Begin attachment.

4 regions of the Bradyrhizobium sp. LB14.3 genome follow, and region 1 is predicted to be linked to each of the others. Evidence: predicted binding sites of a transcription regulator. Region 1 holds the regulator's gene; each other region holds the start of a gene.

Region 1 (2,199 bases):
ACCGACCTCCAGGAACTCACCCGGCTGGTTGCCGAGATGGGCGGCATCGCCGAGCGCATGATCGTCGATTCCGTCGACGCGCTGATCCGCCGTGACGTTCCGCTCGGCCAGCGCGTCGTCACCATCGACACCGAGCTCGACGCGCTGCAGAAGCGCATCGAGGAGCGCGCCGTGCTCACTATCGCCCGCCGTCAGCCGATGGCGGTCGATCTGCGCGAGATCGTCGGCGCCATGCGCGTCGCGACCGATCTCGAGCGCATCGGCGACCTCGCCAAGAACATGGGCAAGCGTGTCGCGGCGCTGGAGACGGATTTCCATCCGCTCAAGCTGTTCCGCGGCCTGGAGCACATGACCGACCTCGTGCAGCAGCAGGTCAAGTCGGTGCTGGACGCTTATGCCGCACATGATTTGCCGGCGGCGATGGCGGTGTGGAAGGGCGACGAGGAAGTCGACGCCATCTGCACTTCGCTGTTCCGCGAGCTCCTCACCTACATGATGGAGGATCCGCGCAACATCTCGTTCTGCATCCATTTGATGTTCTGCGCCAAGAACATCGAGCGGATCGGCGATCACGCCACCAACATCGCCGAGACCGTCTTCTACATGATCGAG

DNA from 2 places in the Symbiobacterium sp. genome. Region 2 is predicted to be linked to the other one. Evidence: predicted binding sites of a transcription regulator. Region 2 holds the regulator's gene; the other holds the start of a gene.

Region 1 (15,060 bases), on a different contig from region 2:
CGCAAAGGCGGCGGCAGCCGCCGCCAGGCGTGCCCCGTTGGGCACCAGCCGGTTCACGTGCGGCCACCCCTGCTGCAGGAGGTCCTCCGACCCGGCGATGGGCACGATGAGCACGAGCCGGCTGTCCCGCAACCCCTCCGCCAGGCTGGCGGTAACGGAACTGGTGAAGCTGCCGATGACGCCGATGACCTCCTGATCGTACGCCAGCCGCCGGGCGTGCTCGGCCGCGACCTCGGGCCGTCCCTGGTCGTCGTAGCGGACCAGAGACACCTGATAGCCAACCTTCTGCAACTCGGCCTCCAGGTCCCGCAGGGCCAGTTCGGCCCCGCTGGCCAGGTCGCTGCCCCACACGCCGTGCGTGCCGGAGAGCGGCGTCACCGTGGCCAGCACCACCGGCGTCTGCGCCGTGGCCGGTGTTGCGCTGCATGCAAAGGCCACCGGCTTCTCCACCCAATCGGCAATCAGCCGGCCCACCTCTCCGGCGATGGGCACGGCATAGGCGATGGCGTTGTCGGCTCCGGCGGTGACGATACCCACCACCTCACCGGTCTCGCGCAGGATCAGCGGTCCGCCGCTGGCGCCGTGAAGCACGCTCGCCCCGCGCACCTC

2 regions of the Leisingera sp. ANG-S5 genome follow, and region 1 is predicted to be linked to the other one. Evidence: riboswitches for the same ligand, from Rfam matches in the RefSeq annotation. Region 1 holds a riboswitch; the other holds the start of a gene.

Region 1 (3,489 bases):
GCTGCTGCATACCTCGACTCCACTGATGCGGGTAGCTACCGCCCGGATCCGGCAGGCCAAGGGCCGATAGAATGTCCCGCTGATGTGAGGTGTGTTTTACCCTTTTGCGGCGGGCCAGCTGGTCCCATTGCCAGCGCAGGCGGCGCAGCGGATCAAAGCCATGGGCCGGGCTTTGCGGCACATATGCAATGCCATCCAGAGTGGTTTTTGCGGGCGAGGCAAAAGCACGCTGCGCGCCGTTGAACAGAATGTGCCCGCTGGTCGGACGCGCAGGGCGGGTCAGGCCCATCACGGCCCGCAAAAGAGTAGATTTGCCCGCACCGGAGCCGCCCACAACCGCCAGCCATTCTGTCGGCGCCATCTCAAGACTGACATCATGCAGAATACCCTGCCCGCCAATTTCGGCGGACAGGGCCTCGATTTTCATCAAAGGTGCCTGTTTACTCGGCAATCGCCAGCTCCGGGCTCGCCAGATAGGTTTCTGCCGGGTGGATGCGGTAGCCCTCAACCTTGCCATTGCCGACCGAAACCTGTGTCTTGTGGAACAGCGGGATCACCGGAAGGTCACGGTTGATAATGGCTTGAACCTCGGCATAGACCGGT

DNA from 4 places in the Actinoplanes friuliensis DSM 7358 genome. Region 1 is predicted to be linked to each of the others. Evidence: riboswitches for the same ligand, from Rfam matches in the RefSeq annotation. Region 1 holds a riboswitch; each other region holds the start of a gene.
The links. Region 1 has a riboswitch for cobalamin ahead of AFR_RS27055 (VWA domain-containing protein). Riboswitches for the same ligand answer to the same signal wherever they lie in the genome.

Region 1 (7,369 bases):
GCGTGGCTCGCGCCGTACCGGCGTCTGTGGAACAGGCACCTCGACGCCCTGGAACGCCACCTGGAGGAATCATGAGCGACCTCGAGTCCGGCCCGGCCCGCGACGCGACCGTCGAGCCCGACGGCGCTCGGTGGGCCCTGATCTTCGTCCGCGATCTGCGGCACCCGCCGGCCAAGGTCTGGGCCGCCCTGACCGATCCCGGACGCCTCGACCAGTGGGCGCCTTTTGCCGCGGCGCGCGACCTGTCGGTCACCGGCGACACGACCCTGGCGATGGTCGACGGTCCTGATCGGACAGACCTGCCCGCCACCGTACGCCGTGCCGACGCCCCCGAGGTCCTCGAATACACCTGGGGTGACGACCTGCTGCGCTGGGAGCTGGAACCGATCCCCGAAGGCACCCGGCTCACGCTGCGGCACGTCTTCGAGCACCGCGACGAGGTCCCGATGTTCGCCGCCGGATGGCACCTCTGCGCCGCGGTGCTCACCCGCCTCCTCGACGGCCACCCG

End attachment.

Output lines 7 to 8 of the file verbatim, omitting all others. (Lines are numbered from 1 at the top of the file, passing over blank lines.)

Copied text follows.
2 regions of the Leisingera sp. ANG-S5 genome follow, and region 1 is predicted to be linked to the other one. Evidence: riboswitches for the same ligand, from Rfam matches in the RefSeq annotation. Region 1 holds a riboswitch; the other holds the start of a gene.

Region 1 (3,489 bases):